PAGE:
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02-09-2022 - Case Study, Gear, Technology

Shot on VENICE: Giovani Lampassi and Ana Amortegui Illuminate BET’s “Twenties”

By: Suzanne Lezotte

For two people who had never met in-person, and yet were slated to shoot the second season of “Twenties,” the mutual admiration of each other’s work quickly became apparent. “I was in Atlanta working,” explained Ana Amortegui (“Black Lightning,” Blumhouse “Into the Dark,” “Good Girls,” “Full Tilt Boogie”), “so when I interviewed for ‘Twenties,’ our first meeting was through emails and zoom. We were both new on this show and it would be our first time working together.” Lead DP Giovani Lampassi (“Brooklyn Nine Nine,” “Mapleworth Murders,” “Veronica Mars”) admitted, “The first conversations were about who we had worked with, who did we know. I was coming off Season 1 of ‘Home Economics,’ started ‘Twenties,’ and when I wrapped ‘Twenties’ I went back to ‘Home Economics.’ I needed to keep my crew together, and since Ana was out of town on another show, her regular crew was already working, which allowed me to work the system.” For Amortegui, who is currently working on the second Season of “Resident Alien” in Vancouver, “I had worked with operator Paige Thomas, and a couple of people, but it was almost a whole new crew. Sometimes a new crew allows you to get a fresh take on working as a team. I knew that as long as we all worked together it would be amazing.”  


Season 1 of Twentiesalready had a look in place, but when Amortegui interviewed for the job, she presented a look book she had put together. “The creator of the show and the producer really liked my vision,” she explained, “and once I met with Gio, we used the look book as a base to develop a new look for the show.”


Director Diego Valesco, who came on board after Lampassi had been hired, sat down with him about his expectations. He told me, you and Ana are good at what you do, so I want to empower you to go as bold as you want, push the envelope. At this point, I had the show up and running prep-wise,explained Lampassi.


Since Valesco wanted Los Angeles to be a character in the story, they had inspiration from the city. “The color and the contrast fit right in and complemented the look that I had proposed for the show, which included more bold and saturated colors,” explained Amortegui. “I knew that as the story evolved, the characters would grow and we could work with a lot more color.”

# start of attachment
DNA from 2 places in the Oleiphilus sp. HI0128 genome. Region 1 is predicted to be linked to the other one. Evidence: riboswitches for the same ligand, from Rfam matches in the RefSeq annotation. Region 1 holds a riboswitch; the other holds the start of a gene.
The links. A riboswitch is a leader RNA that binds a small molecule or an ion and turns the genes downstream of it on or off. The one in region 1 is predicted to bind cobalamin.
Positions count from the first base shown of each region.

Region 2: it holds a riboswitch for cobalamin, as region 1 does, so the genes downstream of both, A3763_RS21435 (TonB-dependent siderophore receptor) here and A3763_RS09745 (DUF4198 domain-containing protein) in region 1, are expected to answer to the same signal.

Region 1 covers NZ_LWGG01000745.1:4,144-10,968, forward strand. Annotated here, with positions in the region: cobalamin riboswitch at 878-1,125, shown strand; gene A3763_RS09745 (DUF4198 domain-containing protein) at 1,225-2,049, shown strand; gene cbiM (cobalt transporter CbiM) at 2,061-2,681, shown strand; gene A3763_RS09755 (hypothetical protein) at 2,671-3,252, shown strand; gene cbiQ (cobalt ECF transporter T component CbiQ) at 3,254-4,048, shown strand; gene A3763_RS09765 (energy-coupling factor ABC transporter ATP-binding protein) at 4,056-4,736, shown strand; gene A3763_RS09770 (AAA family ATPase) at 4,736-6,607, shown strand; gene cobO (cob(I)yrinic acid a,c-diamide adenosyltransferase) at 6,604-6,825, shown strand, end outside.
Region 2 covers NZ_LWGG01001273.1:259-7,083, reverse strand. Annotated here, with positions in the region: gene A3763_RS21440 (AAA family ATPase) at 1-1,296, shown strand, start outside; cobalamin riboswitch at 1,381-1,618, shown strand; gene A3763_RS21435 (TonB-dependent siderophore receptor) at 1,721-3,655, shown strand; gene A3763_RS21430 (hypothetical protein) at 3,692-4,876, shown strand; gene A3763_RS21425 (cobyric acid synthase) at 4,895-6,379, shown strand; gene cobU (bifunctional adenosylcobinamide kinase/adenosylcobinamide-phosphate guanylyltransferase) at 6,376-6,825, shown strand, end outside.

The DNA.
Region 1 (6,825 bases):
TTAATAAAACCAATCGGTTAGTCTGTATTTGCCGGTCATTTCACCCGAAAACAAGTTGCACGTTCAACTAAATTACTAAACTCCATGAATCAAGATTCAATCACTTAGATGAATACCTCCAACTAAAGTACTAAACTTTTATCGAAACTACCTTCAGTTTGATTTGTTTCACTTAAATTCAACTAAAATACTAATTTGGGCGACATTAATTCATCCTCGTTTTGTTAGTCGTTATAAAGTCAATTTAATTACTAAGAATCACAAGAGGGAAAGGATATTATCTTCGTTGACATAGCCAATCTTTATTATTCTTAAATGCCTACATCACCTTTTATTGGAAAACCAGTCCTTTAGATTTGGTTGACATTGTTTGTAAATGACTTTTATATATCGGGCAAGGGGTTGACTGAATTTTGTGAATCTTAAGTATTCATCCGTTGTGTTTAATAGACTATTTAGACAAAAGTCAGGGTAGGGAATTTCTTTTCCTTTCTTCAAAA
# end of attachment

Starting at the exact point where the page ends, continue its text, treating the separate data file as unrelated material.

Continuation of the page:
Photo: Ron Jaffe/BET

Since Season 1 had more pastel colors, the team felt really empowered to go bold. As a reference, Valesco gave them photos of Constantine Manus. She continued, We utilized a lot of contrast and a more saturated look. We had many images and references, which gave us more freedom to serve the story. The story dictated what we needed to do. Even in framing, we wanted to go really low or high to show the different moments in the life of the characters.”  Lampassi added, For me, I really loved the saturation of Do the Right Thing,and thats what I wanted to capture. The color is the life of the show.


Given that the first season was not shot on Venice, Lampassi knew that he wanted to make that shift. “I was using it on ‘Home Economics’ and I asked Ana if she wanted to use it and she said yes.” With a camera rental package from Keslow Camera, Lampassi decided to go with the Cooke S4s, and two sets of Primes for each camera. “I really moved away from using zoom lenses, because I love getting below 2.8 but I also like a classic look. With the Cooke S4s, you get a little softness to it but there’s a nice crisp flare, which is great. And Ana agreed they were a good choice,” he added.  Since Amortegui was shooting her own show with Cooke S4s, she expressed how good the Cookes are with contrast, “but with a smooth rendering of the image. It exudes a softer and prettier look, and with the digital cameras, you want to make it a little bit more film-like.” The camera was set to X-OCN ST, given the studio requirements, and the aspect ratio was 16x9. “The sensor mode was Super 35, but we cropped to 16x9. Everyone wants 4K, but as soon as you go 16x9 [in S35 mode on VENICE], it’s 3.8K,” noted Lampassi.  The show LUT was Rec 709, which was colored on set by DIT Aaron Biller. “Aaron was amazing,” said Amortegui, “Working with a 4K output that goes to my monitor, I can see the true image, which allows me to have so much more control over it. It’s really helpful to show your client what it’s going to look like, so they can trust you even more.”

Photo: BET

Working together, the two created a color arc for each character, “based on where they started and where they ended the season,” said Lampassi. “We also utilized the frame spatially with the character’s arc, to support it. For instance, with Marie, the night Chuck is out and she’s home alone, I tried to replicate the scene from ‘Ordinary People’ with Mary Tyler Moore as she sits at the table by herself. I had an idea in my mind of what I wanted the scene to look like, and I would Google like crazy to find images that would support what was in my head.” He also pointed out that “for me, I think of the skin tone as the foundation of the frame and you build off that. I feel the VENICE handles the contrast between light and dark skin, the replication of the skin tone is very real.”

Photo: BET